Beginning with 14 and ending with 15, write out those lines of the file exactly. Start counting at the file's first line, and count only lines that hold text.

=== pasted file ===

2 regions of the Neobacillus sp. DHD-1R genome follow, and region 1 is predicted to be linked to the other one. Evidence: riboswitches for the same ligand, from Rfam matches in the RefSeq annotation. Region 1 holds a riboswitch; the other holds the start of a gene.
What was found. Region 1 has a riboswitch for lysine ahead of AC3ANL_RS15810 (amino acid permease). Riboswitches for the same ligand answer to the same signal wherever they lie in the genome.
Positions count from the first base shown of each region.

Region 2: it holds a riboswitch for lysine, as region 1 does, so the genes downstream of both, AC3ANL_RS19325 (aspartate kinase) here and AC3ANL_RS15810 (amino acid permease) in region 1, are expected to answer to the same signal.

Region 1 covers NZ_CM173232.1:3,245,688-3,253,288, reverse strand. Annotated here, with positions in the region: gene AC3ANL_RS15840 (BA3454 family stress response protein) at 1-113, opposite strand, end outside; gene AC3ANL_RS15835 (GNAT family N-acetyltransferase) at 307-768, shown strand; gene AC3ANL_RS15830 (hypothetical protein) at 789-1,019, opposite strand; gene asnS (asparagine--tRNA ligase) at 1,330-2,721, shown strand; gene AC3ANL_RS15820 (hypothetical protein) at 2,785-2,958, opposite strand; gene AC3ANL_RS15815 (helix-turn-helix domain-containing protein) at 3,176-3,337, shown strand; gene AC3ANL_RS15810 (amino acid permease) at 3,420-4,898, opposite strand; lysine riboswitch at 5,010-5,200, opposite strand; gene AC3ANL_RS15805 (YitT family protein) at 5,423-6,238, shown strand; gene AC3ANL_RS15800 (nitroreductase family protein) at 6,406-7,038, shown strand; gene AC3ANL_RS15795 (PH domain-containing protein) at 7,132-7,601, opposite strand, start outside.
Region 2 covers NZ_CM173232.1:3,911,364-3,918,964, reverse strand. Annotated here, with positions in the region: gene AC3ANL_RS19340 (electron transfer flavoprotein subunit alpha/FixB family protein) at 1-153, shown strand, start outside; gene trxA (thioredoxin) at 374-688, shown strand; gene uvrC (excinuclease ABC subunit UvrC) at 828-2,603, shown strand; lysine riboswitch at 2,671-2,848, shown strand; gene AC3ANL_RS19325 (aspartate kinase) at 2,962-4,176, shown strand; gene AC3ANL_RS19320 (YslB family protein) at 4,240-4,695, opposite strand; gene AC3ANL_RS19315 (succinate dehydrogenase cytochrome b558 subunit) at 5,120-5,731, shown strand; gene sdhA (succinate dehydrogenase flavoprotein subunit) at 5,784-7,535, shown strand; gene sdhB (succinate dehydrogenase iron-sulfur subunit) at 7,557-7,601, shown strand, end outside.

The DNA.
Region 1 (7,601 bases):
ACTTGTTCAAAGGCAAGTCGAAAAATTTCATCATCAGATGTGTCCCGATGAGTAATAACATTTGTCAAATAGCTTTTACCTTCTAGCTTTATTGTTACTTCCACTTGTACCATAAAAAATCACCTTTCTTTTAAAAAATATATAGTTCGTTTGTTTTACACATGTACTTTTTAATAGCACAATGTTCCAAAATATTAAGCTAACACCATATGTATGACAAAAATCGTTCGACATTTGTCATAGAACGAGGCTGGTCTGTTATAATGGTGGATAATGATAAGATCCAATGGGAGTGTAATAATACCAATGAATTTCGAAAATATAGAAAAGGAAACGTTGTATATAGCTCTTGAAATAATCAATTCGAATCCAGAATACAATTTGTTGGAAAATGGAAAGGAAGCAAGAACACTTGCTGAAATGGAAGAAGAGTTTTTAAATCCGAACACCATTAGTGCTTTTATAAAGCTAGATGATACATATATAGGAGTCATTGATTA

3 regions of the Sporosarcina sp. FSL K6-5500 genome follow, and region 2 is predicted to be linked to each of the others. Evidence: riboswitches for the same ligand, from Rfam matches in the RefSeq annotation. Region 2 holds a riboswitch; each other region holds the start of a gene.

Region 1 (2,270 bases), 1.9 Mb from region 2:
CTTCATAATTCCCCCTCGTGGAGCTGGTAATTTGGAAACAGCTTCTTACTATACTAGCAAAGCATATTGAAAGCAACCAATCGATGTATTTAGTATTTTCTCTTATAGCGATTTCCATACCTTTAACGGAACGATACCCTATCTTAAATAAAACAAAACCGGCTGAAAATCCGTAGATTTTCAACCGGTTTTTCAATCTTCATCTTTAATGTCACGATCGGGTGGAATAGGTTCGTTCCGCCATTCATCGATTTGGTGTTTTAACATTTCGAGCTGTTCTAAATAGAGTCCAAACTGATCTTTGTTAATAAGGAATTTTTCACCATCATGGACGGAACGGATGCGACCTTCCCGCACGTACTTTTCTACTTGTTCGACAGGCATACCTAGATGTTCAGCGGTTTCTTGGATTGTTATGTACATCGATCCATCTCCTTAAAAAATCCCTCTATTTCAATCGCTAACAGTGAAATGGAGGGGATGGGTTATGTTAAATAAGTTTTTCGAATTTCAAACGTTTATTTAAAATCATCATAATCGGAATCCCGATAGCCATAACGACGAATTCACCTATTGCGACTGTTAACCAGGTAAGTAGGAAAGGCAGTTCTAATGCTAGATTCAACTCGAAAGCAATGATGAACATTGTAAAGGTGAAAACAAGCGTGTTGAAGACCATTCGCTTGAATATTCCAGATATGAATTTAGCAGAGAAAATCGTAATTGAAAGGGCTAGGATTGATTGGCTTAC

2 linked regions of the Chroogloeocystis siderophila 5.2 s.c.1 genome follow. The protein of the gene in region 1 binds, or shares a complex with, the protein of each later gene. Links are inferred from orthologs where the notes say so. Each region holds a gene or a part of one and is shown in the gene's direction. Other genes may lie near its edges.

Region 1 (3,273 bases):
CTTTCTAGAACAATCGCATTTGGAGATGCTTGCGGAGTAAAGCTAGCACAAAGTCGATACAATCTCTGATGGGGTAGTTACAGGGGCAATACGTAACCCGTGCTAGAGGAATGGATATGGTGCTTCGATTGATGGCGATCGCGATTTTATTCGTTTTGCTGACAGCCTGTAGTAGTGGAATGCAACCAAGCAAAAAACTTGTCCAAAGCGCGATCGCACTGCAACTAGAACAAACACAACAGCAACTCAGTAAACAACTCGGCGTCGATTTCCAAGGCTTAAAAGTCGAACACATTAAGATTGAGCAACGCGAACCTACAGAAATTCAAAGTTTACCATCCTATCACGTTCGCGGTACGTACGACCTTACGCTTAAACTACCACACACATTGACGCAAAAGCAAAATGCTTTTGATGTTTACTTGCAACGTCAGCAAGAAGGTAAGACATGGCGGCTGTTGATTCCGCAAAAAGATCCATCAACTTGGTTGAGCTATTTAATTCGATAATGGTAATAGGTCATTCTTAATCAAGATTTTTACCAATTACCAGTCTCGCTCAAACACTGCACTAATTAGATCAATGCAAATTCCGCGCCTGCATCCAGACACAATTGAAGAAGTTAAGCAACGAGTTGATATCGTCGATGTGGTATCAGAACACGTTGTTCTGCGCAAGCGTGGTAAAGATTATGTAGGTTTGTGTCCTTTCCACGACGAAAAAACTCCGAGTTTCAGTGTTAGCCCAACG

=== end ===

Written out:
Region 1 (3,273 bases):
CTTTCTAGAACAATCGCATTTGGAGATGCTTGCGGAGTAAAGCTAGCACAAAGTCGATACAATCTCTGATGGGGTAGTTACAGGGGCAATACGTAACCCGTGCTAGAGGAATGGATATGGTGCTTCGATTGATGGCGATCGCGATTTTATTCGTTTTGCTGACAGCCTGTAGTAGTGGAATGCAACCAAGCAAAAAACTTGTCCAAAGCGCGATCGCACTGCAACTAGAACAAACACAACAGCAACTCAGTAAACAACTCGGCGTCGATTTCCAAGGCTTAAAAGTCGAACACATTAAGATTGAGCAACGCGAACCTACAGAAATTCAAAGTTTACCATCCTATCACGTTCGCGGTACGTACGACCTTACGCTTAAACTACCACACACATTGACGCAAAAGCAAAATGCTTTTGATGTTTACTTGCAACGTCAGCAAGAAGGTAAGACATGGCGGCTGTTGATTCCGCAAAAAGATCCATCAACTTGGTTGAGCTATTTAATTCGATAATGGTAATAGGTCATTCTTAATCAAGATTTTTACCAATTACCAGTCTCGCTCAAACACTGCACTAATTAGATCAATGCAAATTCCGCGCCTGCATCCAGACACAATTGAAGAAGTTAAGCAACGAGTTGATATCGTCGATGTGGTATCAGAACACGTTGTTCTGCGCAAGCGTGGTAAAGATTATGTAGGTTTGTGTCCTTTCCACGACGAAAAAACTCCGAGTTTCAGTGTTAGCCCAACG